- Victoria’s Secret’s PINK line is peaking as the company sees slower sales growth and smaller market share by other players, a Jefferies analyst found.
- Shares of L Brands, the parent company of Victoria’s Secret, dipped after it reported a weaker-than-expected first-quarter forecast.
- The company still beat Wall Street’s expectations, posting an adjusted $US2.11 earnings per share on revenue of $US4.82 billion.
- View Victoria’s Secret parent L Brands’ stock price move here.
Victoria’s Secret’s PINK line – considered the company’s strongest growth engine – is “peaking,” a Jefferies analyst said.
Its parent company L Brands‘ choice to keep giving out promotions is devaluing the brand and raising customers’ expectations that they can keep buying cheap products at Victoria’s Secret stores, said Jefferies Analyst Randal Konik.
The lingerie chain is “losing pricing power” because it is offering cheaper bra options that “is driving [average revenue per unit] pressure, while training customers to pay less,” he said.
He was also critical of the company’s use of promotions for its PINK brand, which does not need as many promotions as Victoria’s Secret lesser known and more expensive products, Konik maintained.
In an earlier note, he warned, “With PINK being used as a main driver in many VS promos it’s clear the company is down to its last carrot to keep customers from fleeing to competitors.”
Meanwhile, American Eagle Outfitter‘s Aerie line is gaining market share due its emphasis on “realistic beauty standards.” The company has posted 15 consecutive quarters of positive comparable sales, Konik said.
Konik also argued L Brands is holding too many Victoria’s Secret stores in the US, exposing the brand to lower declining mall traffic that will impact its sales performance.
Much of this weakness is reflected in L Brands’ fourth-quarter earnings released on Wednesday. “In 4Q at VS, store traffic remained challenged, lingerie comps remained weak, merch. margins declined due to incremental promos, and PINK barely posted positive comps,” he said.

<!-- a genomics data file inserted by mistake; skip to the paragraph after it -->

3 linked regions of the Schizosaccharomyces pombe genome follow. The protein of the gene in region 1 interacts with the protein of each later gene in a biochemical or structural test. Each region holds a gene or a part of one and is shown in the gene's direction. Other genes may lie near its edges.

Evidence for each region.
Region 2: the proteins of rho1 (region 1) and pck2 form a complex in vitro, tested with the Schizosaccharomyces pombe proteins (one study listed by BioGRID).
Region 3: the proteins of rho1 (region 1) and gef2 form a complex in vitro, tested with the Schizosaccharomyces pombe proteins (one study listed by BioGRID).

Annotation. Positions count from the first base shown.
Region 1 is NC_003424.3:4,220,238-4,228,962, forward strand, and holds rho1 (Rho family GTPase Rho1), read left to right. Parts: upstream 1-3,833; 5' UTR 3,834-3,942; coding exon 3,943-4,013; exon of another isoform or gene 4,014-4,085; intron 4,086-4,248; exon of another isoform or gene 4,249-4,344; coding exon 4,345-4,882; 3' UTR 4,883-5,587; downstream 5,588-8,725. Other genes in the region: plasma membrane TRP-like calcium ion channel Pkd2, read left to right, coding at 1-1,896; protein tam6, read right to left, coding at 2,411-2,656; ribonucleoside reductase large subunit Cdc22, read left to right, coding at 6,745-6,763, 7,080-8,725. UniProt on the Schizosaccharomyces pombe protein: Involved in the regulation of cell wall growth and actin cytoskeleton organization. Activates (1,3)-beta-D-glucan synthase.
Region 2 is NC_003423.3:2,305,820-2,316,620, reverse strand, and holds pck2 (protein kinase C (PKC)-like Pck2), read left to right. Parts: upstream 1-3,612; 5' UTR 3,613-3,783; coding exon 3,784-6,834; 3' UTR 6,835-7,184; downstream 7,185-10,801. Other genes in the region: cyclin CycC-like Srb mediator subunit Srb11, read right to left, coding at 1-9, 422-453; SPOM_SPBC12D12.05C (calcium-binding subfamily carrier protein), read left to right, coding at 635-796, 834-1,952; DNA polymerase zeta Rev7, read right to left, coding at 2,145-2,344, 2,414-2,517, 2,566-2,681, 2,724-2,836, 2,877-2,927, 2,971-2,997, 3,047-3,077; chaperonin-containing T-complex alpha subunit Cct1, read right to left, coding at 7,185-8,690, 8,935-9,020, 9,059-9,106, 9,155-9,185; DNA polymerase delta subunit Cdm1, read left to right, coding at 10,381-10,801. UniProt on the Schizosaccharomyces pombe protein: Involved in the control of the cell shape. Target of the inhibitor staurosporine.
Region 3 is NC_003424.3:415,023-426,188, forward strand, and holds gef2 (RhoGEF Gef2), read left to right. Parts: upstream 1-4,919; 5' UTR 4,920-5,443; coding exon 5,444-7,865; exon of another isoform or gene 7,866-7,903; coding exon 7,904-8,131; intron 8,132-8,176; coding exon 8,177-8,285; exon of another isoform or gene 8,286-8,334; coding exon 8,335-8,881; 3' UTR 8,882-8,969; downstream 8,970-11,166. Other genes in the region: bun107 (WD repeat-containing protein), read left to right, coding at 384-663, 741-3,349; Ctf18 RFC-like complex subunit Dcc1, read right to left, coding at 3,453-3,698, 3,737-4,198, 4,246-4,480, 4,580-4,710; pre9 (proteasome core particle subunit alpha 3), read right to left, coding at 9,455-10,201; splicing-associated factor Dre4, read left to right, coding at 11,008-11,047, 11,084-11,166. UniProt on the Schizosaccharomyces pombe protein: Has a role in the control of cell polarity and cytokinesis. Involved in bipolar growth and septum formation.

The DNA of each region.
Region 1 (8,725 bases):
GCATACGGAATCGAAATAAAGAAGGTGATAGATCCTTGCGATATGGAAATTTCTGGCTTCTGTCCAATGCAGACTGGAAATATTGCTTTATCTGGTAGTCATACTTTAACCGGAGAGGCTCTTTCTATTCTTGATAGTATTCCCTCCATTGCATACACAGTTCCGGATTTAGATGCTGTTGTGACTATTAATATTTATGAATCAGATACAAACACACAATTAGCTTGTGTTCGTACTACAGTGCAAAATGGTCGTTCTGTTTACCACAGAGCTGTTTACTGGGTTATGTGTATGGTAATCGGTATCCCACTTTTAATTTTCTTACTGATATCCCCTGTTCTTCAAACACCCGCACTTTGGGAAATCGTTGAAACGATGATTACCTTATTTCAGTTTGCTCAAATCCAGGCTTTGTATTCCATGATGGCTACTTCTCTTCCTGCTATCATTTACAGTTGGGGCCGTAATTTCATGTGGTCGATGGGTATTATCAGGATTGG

Shares of L Brands tumbled 11.37% Thursday morning despite the company posting quarterly earnings that topped Wall Street’s expectations. The company reported adjusted earnings of $US2.11 per share, above analysts’ expectations of $US2.04 per share, and revenue of $US4.82 billion that was in-line with forecasts, according to Bloomberg data.
However, the company said that it expects 2018 full-year earnings to be between $US2.95 and $US3.25 per share, and first-quarter earnings to be between $US0.15 and $US0.20 per share, below Wall Street’s expectations.
“This forecast reflects the benefit of a lower tax rate due to tax reform legislation and an incremental investment in wages and benefits, principally for hourly associates, of approximately $US100 million,” the company said in a statement.
Konik believes L Brands shares are still overvalued. He gave shares a price target of $US30 per share, roughly 30% below itheir current level.
The company’s stock was down 23.78% for the year.
Read more about why this analyst believes Victoria’s Secret is making a wrong move with its promotions.